The COVID-19 Campus Rules are framed around Step 3 of the BC Restart plan. The Public Health Officer moved to step 3 on July 1, 2021. All organized gatherings will need to meet the requirements of the relevant Provincial Health Orders that are current at the time of the event:
- Non-medical masks are required when indoors.
- Only 50% capacity is permitted, which means only 90 people will be allowed in the Lew Forum.
- No loitering in the building. Please arrive for the lecture between 4 and 4:15 pm and take your seat immediately after checking in with staff.
- Please follow signage in all spaces.
Access the livestream here.
Lecture 3: A New Beginning for the Rule of Law
The rule of law is a potentially powerful form of “epistemic practical authority” if connected to “interactional law”, a framework with three interrelated elements. First, legal norms arise in the context of social norms based on shared understandings. Second, law is distinguishable from other types of social ordering not because of its provenance from a particular hierarchical “source” of law but by its adherence to criteria of legality. Third, the criteria of legality must be constantly maintained through continuing practices of legality. The rule of law can only be built successfully together in communities of practice that then reach into the wider community. To the extent that participants in law view it as purely instrumental, or as an intellectual game where the consequences for real people are of little import, they are undermining the rule of law and exposing our fellow human beings to potentially devastating consequences.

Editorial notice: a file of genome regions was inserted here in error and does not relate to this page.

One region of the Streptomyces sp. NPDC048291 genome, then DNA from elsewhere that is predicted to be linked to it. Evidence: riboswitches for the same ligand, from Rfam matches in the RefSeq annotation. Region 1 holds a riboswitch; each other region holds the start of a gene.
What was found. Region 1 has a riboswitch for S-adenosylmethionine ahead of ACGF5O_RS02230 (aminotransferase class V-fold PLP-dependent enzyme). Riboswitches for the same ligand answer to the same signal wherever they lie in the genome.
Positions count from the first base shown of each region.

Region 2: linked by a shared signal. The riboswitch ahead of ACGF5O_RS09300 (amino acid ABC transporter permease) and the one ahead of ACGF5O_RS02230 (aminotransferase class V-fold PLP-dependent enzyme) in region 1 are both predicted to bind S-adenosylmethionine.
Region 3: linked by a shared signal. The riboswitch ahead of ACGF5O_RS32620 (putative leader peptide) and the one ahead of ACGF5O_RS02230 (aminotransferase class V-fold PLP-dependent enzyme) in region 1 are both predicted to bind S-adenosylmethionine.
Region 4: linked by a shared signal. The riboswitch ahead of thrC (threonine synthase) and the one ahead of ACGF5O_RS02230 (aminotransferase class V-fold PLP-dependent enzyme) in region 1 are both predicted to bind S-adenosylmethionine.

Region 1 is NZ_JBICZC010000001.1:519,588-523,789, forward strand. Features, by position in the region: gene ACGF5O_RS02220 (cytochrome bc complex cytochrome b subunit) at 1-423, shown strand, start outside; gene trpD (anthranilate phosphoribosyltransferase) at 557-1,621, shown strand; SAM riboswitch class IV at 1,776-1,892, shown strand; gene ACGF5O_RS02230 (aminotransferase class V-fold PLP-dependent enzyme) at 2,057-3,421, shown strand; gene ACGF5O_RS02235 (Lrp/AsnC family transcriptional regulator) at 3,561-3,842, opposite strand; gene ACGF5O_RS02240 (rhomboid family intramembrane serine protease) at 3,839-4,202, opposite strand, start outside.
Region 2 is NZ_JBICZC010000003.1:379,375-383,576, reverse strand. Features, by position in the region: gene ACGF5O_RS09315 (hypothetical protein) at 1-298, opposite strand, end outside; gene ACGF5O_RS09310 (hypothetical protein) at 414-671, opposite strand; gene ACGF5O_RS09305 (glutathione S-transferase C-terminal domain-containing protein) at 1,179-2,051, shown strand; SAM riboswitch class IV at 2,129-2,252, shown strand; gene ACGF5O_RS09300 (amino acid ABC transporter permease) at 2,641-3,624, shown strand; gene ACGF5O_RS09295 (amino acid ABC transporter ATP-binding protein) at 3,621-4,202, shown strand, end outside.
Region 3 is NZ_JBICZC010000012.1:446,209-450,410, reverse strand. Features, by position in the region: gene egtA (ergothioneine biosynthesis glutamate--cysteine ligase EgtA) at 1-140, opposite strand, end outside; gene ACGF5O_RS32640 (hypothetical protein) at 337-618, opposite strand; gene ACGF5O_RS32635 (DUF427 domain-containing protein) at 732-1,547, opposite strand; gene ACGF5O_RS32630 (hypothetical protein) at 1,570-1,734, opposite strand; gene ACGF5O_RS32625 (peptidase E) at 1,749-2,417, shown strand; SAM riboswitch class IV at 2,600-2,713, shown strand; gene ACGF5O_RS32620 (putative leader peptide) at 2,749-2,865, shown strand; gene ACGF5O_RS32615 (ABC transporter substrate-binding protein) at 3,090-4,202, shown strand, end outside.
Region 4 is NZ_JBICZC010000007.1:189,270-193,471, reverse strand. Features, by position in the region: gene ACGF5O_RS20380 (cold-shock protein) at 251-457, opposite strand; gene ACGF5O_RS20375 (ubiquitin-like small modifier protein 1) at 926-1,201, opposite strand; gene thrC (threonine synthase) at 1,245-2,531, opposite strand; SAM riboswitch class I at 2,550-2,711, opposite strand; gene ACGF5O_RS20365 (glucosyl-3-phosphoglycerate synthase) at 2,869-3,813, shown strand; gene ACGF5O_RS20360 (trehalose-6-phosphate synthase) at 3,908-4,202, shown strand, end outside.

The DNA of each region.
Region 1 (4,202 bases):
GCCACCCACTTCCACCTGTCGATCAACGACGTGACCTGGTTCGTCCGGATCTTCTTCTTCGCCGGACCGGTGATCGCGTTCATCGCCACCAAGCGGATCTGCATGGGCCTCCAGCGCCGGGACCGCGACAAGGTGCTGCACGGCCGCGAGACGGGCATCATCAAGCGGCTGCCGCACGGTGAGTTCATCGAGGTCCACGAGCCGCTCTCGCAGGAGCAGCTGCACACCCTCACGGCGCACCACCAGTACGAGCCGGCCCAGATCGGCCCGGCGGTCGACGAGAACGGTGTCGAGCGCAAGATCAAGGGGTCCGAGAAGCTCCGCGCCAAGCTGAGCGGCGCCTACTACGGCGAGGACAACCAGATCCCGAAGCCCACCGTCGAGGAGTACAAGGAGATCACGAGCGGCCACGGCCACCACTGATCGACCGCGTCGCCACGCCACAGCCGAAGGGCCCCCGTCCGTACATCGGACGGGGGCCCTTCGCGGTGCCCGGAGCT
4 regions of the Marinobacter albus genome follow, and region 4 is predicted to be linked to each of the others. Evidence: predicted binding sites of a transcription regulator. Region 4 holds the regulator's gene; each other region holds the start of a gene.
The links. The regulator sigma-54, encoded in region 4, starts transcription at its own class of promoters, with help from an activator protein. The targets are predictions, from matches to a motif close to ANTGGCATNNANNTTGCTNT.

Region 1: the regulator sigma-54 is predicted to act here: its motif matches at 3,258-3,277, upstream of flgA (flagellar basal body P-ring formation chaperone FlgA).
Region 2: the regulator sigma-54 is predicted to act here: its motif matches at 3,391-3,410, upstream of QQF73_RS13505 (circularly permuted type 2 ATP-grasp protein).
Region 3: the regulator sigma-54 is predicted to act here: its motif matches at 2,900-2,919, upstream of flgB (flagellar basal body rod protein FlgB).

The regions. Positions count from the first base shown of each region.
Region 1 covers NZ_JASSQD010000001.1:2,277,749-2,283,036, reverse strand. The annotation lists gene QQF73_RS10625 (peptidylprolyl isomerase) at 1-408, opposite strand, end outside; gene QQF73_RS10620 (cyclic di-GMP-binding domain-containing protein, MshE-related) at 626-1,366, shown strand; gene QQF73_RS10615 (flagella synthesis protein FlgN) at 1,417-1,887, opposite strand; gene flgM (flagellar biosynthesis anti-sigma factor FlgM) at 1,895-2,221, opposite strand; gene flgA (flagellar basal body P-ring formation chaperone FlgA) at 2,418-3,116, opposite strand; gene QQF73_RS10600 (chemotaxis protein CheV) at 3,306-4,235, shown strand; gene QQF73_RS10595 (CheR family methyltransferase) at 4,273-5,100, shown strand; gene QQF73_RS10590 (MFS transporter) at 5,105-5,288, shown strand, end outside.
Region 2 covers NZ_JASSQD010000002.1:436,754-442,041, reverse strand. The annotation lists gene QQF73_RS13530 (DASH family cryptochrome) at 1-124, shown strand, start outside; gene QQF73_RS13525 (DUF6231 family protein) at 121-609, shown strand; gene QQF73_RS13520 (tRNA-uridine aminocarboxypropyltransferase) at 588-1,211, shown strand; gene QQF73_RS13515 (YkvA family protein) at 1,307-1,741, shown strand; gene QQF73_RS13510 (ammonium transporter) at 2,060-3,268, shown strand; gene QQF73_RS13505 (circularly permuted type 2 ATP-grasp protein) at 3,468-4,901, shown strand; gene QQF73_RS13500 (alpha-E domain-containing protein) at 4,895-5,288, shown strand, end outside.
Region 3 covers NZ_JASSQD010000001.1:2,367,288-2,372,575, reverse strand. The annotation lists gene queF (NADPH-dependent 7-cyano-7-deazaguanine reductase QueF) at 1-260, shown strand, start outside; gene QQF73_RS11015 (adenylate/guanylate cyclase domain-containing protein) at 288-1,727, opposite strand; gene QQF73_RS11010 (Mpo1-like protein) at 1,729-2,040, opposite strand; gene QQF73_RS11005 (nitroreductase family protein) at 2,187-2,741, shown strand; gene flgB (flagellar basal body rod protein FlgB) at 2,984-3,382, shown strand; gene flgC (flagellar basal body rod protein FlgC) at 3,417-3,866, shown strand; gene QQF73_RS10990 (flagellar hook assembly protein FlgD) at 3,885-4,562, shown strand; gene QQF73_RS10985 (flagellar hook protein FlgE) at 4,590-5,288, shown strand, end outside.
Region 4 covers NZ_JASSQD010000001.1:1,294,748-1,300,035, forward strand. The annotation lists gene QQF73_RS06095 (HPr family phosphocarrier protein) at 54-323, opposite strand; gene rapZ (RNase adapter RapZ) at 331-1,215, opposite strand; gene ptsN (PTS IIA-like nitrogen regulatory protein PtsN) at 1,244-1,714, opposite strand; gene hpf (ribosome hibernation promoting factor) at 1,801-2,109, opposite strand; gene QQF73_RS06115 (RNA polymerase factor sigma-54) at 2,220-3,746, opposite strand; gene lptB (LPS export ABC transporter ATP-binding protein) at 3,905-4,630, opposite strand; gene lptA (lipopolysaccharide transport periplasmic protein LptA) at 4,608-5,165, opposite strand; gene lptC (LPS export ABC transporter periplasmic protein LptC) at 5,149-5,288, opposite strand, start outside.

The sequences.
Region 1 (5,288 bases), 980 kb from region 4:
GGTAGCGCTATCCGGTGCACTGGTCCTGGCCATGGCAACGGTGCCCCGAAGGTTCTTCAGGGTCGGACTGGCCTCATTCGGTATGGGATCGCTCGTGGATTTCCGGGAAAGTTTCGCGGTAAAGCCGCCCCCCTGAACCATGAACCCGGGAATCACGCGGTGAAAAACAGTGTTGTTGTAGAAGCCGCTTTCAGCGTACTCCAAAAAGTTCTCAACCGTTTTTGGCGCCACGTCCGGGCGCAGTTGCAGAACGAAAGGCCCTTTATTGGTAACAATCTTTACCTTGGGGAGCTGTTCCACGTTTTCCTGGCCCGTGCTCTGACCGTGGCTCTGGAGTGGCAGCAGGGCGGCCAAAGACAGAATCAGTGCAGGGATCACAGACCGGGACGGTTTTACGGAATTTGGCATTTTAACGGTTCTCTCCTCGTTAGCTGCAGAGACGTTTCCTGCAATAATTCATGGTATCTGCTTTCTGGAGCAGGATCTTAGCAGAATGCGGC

Stephen J. Toope OC, FRSC, LLD is 346th Vice-Chancellor of the University of Cambridge, the first non-UK national to hold the post. He was Director of the Munk School of Global Affairs at the University of Toronto, and President, the University of British Columbia. A former Dean of Law, McGill University and Founding President of the Pierre Eliot Trudeau Foundation, Toope was also Chair of the United Nations Working Group on Enforced and Involuntary Disappearances. He publishes in global journals on human rights, international dispute resolution, international environmental law, the use of force, and international legal theory, and has lectured at universities around the world. He is married to Paula Rosen, and they have three adult children and three small grandchildren.
The Clyne Lectures at UBC: John Valentine Clyne (1902-1989) was a judge of the BC Supreme Court, Chair and CEO of the forestry company MacMillan Bloedel Ltd, and Chancellor of UBC. The purpose of the Clyne Lectures, funded by an endowment set up in his honour at the end of his service as Chancellor in 1984, is to provide public lectures to UBC and the wider Vancouver community by individuals with outstanding expertise in one or more of the fields in which the honorand distinguished himself, namely Government, Business, Law and the Arts.